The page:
Rules of the Road knowledge for RYA Yachtmaster Offshore

This blog gives you an overview of what you need to know in preparation for the RYA Yachtmaster Offshore exam, not the rules one by one, seeing as there are over 40.

Understanding the International Rules to Prevent Collisions at Sea (IRPCS) also known as COLREGs or rules of the road, at Yachtmaster Offshore level expands on the RYA Day skipper level by understanding a vessel’s night lights, sounds and day shapes.

You must also be able to take the correct avoidance manoeuvres in reduced visibility using electronic aids, mainly radar.

Let’s start with the most important rule, we always say to crew keep a good look out at all times, one person watches one side and perhaps the other the other side etc, warning the Skipper of any vessels or obstacles you can see. Even when sailing on a starboard tack, someone should always be looking under the sails for any approaching vessels or buoys for that matter. There is no exception for not keeping a good look out at sea.

Next, you will need to be able to determine if there is a risk of collision and to take appropriate action.  Hopefully this has been practiced over time and you have your set routine, but if not, it’s a good idea to teach any regular crew how to do it and get this down to a tee yourself using a handheld bearing compass or a fixed point on the boat.

You will of course need to know how to determine which vessel is the “stand on” or “give way” vessel and understanding the actions of a stand on and give way vessel.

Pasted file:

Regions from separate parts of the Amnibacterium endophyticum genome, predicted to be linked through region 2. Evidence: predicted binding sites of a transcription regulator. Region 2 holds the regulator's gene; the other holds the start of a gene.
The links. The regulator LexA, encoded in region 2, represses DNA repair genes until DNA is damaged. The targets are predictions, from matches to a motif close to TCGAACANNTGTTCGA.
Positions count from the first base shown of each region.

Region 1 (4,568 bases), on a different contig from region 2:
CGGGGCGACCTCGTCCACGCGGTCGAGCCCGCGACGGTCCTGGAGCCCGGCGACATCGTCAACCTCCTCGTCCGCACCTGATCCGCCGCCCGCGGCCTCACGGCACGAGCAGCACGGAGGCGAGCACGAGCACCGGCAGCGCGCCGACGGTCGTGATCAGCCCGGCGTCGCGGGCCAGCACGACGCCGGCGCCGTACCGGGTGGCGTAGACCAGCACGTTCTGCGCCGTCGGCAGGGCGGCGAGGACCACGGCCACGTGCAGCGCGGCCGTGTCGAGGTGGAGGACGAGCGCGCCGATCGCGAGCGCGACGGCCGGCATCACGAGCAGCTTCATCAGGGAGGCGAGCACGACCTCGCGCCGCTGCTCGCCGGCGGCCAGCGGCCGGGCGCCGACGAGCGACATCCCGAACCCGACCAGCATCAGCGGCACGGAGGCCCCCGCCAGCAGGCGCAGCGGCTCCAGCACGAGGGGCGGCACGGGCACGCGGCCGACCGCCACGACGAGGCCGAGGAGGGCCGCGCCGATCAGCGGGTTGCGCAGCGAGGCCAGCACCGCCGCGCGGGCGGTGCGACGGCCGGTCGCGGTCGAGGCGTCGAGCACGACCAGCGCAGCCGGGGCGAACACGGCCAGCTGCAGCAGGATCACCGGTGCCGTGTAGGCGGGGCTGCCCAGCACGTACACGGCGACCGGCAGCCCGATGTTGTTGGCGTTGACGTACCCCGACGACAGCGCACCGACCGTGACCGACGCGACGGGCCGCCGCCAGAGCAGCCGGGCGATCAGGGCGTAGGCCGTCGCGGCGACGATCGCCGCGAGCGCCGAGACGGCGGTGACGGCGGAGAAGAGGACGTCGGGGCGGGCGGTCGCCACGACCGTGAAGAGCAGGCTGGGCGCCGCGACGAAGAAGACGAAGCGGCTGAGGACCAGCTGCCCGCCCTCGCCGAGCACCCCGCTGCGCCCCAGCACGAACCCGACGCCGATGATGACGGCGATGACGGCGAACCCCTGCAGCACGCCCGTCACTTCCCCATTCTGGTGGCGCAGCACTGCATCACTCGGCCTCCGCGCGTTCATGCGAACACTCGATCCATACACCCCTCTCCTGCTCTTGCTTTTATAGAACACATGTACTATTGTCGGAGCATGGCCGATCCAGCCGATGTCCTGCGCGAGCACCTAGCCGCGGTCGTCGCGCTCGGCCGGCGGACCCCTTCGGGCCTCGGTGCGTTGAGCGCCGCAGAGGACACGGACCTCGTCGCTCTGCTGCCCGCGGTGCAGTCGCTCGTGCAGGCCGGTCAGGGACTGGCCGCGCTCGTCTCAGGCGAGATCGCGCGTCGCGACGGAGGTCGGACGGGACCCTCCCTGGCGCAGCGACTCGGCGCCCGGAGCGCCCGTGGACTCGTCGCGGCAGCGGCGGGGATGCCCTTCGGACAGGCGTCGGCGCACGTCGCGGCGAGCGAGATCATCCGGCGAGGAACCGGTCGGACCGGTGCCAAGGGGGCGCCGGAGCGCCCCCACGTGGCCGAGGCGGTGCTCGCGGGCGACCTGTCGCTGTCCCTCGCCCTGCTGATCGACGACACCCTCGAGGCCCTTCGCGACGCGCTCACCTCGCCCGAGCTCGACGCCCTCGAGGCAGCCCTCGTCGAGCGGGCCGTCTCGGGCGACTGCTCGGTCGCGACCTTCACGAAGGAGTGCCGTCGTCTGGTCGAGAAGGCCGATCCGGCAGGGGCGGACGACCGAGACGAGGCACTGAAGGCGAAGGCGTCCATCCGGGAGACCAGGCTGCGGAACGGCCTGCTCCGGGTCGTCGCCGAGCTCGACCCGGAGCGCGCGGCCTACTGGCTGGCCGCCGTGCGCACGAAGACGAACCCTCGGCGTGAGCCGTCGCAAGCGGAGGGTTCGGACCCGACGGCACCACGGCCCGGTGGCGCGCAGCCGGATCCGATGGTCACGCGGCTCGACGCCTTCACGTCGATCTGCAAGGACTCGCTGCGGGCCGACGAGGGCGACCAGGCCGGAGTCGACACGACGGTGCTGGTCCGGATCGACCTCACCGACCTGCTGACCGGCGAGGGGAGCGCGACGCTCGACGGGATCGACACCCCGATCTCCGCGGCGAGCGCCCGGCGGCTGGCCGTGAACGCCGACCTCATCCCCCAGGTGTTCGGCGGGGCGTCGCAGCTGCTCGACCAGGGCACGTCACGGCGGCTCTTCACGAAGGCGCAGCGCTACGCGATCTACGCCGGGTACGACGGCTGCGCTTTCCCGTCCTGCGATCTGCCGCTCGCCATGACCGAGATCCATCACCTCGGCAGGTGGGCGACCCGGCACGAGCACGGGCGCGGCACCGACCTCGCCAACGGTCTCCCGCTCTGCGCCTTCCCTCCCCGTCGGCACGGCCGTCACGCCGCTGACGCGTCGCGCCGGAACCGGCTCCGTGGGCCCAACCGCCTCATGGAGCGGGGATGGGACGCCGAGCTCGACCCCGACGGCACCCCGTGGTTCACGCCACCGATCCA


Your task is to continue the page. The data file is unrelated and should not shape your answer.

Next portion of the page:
A Yachtmaster is also required to determine what tack a sailing vessel is on and to also understand what day shapes a vessel might be showing and what action should be taken to avoid a collision. To do this, you will need to know the order of priority of vessels, i.e. is it fishing, trawling or constrained by draught? Can you tell when a vessel is overtaking, can you explain this to your crew?

You will need to be able to prioritise sailing vessels.

Also how to navigate a traffic separation scheme (TSS). Making sure your heading is at right angles to the TSS, not your ground track.

Narrow Channels; be aware that power does not necessarily give way to sail when both are navigating in a narrow channel.  Similarly to the TSS, if you need to cross, your heading should be at 90 degrees to the channel, if you stay in the channel keep to the starboard side and keep out of the way of shipping.  You should also avoid anchoring in a narrow channel.

We hope this has given you a good idea of what is required, there are so many great Apps now, as well as online resources and of course books, but the best way to learn is to get out there and learn from practical experience.

Just remember the best advice is to avoid collisions at all times!

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